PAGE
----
Here are a few examples of specific countries, including developing ones and economies of Europe’s periphery: in 2019, the percentage of income from exports devoted to debt service was 26.79% for Angola, 53.13% for Brazil, 11.01% for Bosnia, 12.85% for Bulgaria, 32.32% for Colombia, 12.35% for Côte d’Ivoire, 28.94% for Ethiopia, 26.06% for Guatemala, 39.42% Indonesia, 88.21% for Lebanon, 12.33% for Mexico, 19.95% for Nicaragua, 35.35% for Pakistan, 11.45% for Peru, 27.19% for Serbia, 15.74% for Tunisia, 34.29% for Turkey.
Interest rates on external debt
As stipulated in the 1953 London Agreement on German External Debts, the interest rate was between 0 and 5%.
By contrast, the interest rates paid by developing countries are much higher. And the great majority of agreements set rates that are upwardly variable.
From 1980 to 2000 the average interest rate for developing countries fluctuated between 4.8 and 9.1% (between 5.7 and 11.4% for Latin America and the Caribbean, and even between 6.6 and 11.9% for Brazil from 1980 to 2004).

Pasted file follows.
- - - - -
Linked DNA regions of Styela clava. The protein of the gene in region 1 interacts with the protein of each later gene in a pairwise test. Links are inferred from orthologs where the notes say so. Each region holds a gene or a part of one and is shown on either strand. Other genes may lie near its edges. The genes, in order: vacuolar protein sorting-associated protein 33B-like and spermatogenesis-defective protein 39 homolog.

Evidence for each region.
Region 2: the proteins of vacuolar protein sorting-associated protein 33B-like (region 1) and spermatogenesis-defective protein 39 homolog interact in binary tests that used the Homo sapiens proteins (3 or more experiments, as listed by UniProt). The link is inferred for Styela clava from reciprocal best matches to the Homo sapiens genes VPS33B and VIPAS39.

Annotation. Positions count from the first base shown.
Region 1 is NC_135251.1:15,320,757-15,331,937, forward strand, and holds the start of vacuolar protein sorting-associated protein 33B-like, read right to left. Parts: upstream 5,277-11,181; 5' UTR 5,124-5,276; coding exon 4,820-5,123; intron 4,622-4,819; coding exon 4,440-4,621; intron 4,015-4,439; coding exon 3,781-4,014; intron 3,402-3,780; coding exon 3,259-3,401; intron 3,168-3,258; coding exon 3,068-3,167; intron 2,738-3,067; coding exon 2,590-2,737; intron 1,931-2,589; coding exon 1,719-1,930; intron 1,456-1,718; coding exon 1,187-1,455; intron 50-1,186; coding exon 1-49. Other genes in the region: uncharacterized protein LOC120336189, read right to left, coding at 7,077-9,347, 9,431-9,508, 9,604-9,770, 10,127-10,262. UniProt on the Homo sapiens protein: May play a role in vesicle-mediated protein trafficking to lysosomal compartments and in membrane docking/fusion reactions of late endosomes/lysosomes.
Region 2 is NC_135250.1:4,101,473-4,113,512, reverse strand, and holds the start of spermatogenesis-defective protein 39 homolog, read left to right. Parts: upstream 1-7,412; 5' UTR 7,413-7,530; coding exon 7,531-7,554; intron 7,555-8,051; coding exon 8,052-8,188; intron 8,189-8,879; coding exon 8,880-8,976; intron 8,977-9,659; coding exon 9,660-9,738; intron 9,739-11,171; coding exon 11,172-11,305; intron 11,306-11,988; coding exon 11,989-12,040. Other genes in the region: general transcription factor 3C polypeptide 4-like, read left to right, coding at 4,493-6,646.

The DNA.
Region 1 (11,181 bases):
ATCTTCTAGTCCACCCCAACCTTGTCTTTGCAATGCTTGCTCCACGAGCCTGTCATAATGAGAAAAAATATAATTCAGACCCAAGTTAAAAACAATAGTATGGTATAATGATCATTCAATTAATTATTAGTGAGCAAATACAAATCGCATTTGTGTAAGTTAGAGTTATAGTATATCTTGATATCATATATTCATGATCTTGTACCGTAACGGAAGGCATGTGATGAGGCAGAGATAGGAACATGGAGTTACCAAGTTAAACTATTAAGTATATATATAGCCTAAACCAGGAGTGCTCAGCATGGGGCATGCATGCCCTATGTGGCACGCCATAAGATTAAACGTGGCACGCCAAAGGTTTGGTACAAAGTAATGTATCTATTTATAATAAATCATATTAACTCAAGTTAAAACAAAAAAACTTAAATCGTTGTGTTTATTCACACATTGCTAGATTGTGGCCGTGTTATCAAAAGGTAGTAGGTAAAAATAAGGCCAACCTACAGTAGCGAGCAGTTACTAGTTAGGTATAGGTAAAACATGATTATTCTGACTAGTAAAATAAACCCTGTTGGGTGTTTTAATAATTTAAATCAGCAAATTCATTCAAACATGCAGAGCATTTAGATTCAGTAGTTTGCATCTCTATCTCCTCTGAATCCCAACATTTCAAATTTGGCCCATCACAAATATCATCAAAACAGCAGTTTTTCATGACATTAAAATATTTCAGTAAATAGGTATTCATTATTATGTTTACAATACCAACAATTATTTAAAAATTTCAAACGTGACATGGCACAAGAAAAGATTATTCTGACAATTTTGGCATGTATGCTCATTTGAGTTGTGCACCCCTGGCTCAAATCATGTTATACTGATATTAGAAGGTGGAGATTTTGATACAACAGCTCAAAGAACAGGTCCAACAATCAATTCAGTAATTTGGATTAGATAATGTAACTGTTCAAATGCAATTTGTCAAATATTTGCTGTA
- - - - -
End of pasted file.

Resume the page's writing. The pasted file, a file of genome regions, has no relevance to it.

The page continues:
In 2019, for example, the average interest rate was 7.08% for Angola, 7.11% for Ecuador, 7.8% for Jamaica, 9.76% for Argentina and 11.15% for Lebanon.
Currency in which the external debt had to be paid
Germany was allowed to use its national currency.
No country of the South is allowed to do the same, except in exceptional cases for ludicrously small sums. All major indebted countries must use hard currencies (dollars, euros, yen, Swiss francs, pounds sterling).
In the case of Germany, the agreement set up the possibility of suspending payments and renegotiating conditions in the event that a substantial change should curtail available resources.